The Second Bone Spring Sand is currently the second most drilled bench within the Delaware Basin. Some of the main struggles encountered by operators is determining the combined optimal well spacing, targeting, and completions design for a given bench. Moreover, to economically and efficiently develop any bench within the Permian, a strong understanding of reservoir heterogeneity is needed. Recent work has provided insight into the controls on Second Bone Spring Sand (SBSS) production and optimal development strategies. A key driver of well performance is reservoir architecture, and one must understand the spatial variability of their field area as it affects the overall development strategy that is ultimately deployed (i.e. completions design, well spacing, targeting, etc.). Furthermore, a deeper look into completions trends within the SBSS has closed the gap in optimizing dollars spent in relation to production gains.
The Permian Basin of southeast New Mexico and west Texas has been a highlight of North American oil and gas exploration, development, and production for decades. This basin is further sub-divided into the Midland and Delaware Basins (Figure 1), which are separated by the Central Basin Platform. The Delaware Basin is bounded to the east by the Central Basin Platform, to the west by the Diablo Platform, to the north by the northwest shelf and to the south by Marathon-Ouachita orogenic belt.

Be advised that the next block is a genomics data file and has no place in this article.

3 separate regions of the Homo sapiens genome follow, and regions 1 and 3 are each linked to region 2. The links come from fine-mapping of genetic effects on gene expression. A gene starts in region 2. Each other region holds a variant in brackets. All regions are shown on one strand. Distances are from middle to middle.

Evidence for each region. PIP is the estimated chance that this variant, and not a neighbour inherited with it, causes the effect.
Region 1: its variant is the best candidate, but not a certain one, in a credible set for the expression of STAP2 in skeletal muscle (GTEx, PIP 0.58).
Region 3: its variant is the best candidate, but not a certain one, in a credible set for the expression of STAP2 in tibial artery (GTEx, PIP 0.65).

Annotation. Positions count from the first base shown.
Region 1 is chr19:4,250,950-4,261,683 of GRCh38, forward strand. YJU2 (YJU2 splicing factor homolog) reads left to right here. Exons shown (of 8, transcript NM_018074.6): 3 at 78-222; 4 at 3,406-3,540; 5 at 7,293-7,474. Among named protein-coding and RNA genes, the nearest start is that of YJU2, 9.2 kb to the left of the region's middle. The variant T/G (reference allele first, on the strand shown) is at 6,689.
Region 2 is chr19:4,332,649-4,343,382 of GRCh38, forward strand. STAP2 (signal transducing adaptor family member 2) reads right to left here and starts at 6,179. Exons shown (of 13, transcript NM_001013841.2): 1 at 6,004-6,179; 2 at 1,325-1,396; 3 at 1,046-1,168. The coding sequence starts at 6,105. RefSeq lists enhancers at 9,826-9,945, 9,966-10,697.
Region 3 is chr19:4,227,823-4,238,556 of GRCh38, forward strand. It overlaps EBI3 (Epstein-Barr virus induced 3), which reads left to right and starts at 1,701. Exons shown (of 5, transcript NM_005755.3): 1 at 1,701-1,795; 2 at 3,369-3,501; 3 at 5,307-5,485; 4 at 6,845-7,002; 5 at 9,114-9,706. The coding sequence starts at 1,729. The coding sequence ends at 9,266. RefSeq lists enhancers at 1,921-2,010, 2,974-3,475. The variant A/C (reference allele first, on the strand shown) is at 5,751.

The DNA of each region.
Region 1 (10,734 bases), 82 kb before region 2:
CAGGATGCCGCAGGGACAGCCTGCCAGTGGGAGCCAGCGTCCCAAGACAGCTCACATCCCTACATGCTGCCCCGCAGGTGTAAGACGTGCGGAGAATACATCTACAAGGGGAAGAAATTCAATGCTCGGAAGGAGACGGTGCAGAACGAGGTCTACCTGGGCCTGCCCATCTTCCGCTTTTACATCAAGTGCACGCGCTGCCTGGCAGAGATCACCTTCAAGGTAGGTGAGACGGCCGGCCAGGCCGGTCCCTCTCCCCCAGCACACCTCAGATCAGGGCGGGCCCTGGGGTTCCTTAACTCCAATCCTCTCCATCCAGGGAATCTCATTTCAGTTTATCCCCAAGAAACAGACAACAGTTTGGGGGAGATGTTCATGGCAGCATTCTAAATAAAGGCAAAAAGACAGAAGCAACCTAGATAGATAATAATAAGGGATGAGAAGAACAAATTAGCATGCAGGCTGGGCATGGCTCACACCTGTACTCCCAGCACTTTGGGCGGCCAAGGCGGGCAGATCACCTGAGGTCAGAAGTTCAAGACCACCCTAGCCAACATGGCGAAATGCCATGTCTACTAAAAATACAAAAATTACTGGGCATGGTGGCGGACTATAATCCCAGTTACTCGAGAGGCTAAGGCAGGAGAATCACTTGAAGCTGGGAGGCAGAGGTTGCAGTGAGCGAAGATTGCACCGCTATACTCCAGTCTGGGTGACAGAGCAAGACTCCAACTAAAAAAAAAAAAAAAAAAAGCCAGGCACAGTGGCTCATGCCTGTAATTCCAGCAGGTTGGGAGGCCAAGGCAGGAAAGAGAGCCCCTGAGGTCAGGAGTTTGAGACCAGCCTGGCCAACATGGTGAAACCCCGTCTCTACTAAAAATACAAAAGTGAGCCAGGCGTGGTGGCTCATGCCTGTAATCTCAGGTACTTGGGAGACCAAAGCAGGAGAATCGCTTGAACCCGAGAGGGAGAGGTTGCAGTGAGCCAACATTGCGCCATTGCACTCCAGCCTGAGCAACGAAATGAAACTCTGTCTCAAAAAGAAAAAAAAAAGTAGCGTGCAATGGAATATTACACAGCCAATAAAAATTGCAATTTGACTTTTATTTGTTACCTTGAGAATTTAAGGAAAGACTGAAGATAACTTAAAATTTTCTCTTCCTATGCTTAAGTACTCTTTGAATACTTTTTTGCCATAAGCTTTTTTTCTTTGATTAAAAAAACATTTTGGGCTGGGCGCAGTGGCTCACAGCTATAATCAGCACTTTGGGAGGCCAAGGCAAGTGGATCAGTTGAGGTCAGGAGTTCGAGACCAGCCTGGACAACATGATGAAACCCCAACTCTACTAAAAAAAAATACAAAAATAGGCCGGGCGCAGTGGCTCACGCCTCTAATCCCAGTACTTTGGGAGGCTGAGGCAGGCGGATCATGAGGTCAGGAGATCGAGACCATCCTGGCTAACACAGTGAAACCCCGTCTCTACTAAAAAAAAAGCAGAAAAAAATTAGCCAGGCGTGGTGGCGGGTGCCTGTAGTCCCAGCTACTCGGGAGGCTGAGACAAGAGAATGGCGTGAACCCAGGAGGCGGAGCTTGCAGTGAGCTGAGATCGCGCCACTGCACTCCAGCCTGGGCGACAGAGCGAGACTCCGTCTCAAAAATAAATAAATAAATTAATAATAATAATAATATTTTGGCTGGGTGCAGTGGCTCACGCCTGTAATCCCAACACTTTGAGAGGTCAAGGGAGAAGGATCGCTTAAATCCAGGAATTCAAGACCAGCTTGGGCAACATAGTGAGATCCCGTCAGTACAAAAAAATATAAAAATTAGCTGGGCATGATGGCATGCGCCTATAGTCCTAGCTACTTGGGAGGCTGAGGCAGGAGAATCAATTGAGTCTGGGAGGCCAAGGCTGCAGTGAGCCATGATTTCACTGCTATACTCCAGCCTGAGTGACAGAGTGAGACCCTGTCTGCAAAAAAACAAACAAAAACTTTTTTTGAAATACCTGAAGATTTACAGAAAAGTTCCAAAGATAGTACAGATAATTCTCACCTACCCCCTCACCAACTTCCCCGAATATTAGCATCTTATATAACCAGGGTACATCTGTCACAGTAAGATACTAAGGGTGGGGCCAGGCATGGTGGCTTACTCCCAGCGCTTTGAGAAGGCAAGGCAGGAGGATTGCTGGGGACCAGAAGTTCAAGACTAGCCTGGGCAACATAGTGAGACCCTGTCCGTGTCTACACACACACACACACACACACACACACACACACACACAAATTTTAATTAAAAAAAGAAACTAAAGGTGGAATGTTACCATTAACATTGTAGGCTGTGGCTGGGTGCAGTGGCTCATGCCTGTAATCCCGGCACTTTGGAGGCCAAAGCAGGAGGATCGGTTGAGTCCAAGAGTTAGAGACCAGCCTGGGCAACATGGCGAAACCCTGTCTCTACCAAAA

Formation of the Delaware Basin began with the Tobosa Basin (Galley, 1958) that existed from the Late Pre-Cambrian through the Mississippian, with compression and faulting during the Ouachita-Marathon Orogeny causing the Central Basin Platform to rise (Schumaker, 1992; Soreghan & Soreghan, 2013).
Climate during deposition in the Delaware Basin was generally arid, with the basin resting at approximately 5-10° north of the equator (Soreghan & Soreghan, 2013; Ziegler et al., 1997). Sediment is thought to have been sourced via aeolian transport as well as via fluvial systems (Fischer & Sarnthein, 1988; Soreghan & Soreghan, 2013).
Deposition in the Delaware Basin fluctuated between carbonate-rich highstand and silica-dominated lowstand conditions with high TOC mudstones forming farthest from the shoreline. This reciprocal sedimentation depositional history has led to mixed-lithology rock with highly variable facies, such as the Wolfcamp and Bone Spring Formations that are major targets of unconventional development today. The Leonardian Bone Spring Formation especially displays this lithologic alternation and is comprised primarily of three major siliciclastic members divided by carbonates that are named in order of increasing depth (Figure 2), in addition to regional members such as the Avalon and Harkey Mills Sandstone. This paper focuses on the middle siliciclastic member, the Second Bone Spring Sand (SBSS), which was deposited as a lowstand submarine fan system.